How is the exchange rate determined and who regulates it?

Every day we hear about exchange rates in the financial news. This data is used in everyday life when planning overseas trips, shopping internationally, and building foreign currency savings to protect against inflation. Forex traders also deal with fluctuations in currency pairs on a daily basis, analyzing quote charts for the most profitable deals, assessing the economic state of countries and predicting future trends in the market.

But how exactly is the exchange rate formed? What does the euro rate depend on and what does the dollar rate affect? Let’s understand where quotes come from and who determines their value.

What is the exchange rate?

The exchange rate is the value of one currency expressed in units of another. This price is constantly changing on the chart, creating so-called quotes. In Forex, currency pairs are labeled as follows:


where XXX is the currency whose rate is being determined and YYY is the currency in which the value is calculated. For example, if the EUR/USD exchange rate is 1.2300, it means that 1 euro is worth 1 dollar and 23 cents.

Factors affecting the exchange rate

A lot of factors affect the exchange rate:

  • Supply and demand. Currencies are bought and sold like commodities, and investor interest determines their value.
  • Economic indicators. Inflation, unemployment rate, GDP, and other indicators gauge a country’s economic strength and stability.
  • Monetary policy. Central banks’ decisions on interest rates and money supply management affect inflation and confidence in a nation’s currency.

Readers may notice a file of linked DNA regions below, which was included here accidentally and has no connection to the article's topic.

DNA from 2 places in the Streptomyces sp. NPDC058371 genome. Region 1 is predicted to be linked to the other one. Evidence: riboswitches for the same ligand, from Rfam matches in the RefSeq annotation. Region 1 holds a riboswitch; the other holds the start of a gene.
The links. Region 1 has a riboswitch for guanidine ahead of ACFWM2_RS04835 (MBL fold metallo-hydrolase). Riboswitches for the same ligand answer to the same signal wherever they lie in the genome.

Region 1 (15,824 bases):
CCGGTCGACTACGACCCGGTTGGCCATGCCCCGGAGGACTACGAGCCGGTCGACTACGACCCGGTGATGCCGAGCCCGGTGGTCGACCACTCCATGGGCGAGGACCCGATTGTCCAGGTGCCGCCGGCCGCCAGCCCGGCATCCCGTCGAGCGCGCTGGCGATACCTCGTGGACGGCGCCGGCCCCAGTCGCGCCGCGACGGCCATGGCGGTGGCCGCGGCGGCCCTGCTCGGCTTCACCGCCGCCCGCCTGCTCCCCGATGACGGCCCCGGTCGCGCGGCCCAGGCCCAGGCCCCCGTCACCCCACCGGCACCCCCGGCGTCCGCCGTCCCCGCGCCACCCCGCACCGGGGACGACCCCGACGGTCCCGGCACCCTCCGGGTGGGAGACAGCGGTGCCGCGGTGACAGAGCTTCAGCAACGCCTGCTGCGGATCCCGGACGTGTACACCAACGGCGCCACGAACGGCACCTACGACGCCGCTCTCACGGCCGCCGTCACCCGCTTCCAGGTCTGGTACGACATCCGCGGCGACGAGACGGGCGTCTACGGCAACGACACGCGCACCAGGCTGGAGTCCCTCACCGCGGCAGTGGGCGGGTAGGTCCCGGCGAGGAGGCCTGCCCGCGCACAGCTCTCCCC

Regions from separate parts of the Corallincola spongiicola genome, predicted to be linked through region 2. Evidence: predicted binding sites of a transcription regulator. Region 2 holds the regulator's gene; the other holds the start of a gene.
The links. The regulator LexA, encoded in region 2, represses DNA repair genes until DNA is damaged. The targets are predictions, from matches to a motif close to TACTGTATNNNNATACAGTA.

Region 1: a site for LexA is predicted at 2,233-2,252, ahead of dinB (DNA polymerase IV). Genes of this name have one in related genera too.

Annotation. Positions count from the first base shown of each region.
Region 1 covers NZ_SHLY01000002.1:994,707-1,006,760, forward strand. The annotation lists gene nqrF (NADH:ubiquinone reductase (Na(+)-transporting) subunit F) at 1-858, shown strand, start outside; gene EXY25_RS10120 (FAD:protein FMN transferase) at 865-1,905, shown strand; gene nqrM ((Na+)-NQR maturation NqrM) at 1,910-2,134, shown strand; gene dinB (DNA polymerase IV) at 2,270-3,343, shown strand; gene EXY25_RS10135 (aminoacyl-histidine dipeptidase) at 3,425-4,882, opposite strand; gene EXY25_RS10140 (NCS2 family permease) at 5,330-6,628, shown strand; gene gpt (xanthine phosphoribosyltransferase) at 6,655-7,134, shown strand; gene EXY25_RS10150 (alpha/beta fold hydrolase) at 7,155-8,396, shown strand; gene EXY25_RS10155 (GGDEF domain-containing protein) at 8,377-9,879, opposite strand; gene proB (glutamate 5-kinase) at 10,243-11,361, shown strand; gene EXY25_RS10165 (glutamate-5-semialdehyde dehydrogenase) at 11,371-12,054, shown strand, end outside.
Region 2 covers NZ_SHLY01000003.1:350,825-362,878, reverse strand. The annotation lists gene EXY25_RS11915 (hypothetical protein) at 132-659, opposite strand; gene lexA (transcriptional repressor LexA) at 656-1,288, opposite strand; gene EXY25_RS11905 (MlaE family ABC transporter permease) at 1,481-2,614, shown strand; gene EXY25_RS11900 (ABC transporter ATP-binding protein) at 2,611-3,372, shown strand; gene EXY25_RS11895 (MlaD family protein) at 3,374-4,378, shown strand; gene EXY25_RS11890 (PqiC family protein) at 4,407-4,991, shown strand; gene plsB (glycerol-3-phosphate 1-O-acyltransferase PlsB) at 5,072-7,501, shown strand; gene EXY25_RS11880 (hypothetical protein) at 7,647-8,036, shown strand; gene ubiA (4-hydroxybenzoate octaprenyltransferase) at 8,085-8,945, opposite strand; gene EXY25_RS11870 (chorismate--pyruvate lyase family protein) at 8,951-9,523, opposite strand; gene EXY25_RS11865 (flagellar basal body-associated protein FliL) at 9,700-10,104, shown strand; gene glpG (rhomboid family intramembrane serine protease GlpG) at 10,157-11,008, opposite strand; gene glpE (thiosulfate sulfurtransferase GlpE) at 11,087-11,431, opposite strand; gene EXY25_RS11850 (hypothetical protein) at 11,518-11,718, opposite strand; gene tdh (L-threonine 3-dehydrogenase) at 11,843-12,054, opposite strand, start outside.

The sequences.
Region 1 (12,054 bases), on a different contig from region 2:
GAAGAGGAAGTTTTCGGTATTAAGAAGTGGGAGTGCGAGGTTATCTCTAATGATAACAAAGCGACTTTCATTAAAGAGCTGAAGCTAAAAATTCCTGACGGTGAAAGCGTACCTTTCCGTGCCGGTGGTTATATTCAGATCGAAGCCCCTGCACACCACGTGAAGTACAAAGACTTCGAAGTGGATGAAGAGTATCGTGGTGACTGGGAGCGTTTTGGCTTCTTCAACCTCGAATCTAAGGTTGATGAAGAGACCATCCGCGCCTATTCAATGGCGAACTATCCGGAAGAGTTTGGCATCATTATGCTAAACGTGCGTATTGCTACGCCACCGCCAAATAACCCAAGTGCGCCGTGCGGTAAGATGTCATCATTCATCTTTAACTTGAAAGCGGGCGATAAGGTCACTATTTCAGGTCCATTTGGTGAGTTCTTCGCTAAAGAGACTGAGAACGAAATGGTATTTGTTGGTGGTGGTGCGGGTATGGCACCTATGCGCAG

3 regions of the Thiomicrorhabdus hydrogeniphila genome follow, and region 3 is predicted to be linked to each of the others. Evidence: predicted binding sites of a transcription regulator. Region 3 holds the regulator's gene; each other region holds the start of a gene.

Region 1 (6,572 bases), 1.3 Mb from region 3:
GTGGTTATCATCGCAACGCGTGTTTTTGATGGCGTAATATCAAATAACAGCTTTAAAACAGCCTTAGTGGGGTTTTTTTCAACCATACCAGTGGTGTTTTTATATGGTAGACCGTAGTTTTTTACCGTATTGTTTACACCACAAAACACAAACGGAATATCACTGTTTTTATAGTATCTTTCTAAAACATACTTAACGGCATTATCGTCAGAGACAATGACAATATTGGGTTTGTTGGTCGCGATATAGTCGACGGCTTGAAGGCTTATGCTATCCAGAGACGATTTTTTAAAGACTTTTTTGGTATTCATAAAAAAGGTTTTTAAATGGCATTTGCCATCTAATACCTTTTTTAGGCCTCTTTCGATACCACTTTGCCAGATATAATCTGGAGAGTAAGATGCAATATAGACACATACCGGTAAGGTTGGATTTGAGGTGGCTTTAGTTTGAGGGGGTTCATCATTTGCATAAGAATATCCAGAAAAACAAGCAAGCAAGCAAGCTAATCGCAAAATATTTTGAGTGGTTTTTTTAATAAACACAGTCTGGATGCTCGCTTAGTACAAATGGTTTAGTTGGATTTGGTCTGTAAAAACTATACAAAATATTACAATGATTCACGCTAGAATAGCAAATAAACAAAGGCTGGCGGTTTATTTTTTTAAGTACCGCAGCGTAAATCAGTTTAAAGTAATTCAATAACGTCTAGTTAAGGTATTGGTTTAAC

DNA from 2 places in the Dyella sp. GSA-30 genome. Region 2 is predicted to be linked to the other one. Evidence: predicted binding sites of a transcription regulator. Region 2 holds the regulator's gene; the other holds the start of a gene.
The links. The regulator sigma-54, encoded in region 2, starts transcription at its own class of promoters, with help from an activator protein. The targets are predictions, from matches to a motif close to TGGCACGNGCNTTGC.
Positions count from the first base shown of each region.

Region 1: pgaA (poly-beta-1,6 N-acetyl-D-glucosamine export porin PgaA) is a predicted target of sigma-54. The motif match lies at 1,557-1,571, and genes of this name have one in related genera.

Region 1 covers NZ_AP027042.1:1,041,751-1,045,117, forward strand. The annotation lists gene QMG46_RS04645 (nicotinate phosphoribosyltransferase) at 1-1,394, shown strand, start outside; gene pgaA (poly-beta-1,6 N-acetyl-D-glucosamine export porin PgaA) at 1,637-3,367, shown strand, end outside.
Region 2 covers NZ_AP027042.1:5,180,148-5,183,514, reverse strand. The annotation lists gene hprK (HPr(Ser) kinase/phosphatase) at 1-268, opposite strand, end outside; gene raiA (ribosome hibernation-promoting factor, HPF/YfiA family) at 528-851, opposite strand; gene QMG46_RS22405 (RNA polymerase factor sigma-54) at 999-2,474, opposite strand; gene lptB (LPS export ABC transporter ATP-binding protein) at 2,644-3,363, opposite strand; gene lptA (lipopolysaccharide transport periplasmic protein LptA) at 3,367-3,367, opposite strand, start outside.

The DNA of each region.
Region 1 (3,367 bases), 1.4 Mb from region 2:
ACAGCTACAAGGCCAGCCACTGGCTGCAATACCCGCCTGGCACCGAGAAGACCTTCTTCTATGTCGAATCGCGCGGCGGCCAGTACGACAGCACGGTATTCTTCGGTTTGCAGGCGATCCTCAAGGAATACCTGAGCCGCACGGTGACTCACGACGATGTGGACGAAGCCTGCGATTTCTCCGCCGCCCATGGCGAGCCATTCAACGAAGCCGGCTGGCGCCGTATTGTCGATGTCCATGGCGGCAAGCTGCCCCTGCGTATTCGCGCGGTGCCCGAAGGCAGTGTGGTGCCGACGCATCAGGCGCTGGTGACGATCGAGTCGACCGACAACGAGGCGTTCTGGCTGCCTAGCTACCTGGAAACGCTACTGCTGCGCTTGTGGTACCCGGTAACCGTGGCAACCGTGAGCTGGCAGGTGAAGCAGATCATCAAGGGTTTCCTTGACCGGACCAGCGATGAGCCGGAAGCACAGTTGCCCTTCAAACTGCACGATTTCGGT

• Political and economic stability. Emergencies such as wars, sanctions, crises, and natural disasters can cause capital outflows and alter currency exchange rates.
  • Global market events. Changes in sentiment in financial markets, especially those related to the currency of interest, also affect quotes.

Who shapes the exchange rate?

The most objective ratio of currency values is established in financial markets, where supply and demand reflect the reaction of market participants to global events. Private traders make money on the difference in exchange rates by buying currency cheaper and selling it more expensive through intermediaries – brokers. The exchange rates we see in the news are set by the Central Bank on the basis of transactions on the Moscow Exchange. These are average values of currency value calculated on the basis of trading results, and they serve as a benchmark for exchange operations in the country.

Who regulates exchange rates?

Central banks or similar government organizations regulate exchange rates. They use various instruments:

  • Interest rates. Rising rates strengthen a currency, making it attractive to investors, while falling rates in a crisis help stabilize the economy.
  • Open market operations. Central banks can use internal reserves to intervene in exchange rate movements.
  • Money supply control. Regulating the amount of money in circulation affects inflation and the exchange rate.
  • Currency interventions. In cases of severe volatility, central banks can stabilize the market.
  • Currency regimes. Countries can choose different policies for free floating and convertible currencies, from fully floating to fixed exchange rates.

Forex trading process

Forex (Foreign Exchange Market) is one of the largest and most liquid financial markets in the world. It is an over-the-counter market and has no specific location. The rates of currency pairs are determined by the supply and demand of market participants, including central banks, commercial corporations, investment funds and private traders. Each participant influences the quotes in its own way depending on the volume of transactions and strategies.


We have understood how the exchange rates we see in trading terminals, news and exchange offices are formed. This process involves many large financial organizations, companies and private investors whose actions affect the quotes. Understanding the factors that influence exchange rates is important for analyzing and predicting the market, as well as managing the risks associated with their fluctuations.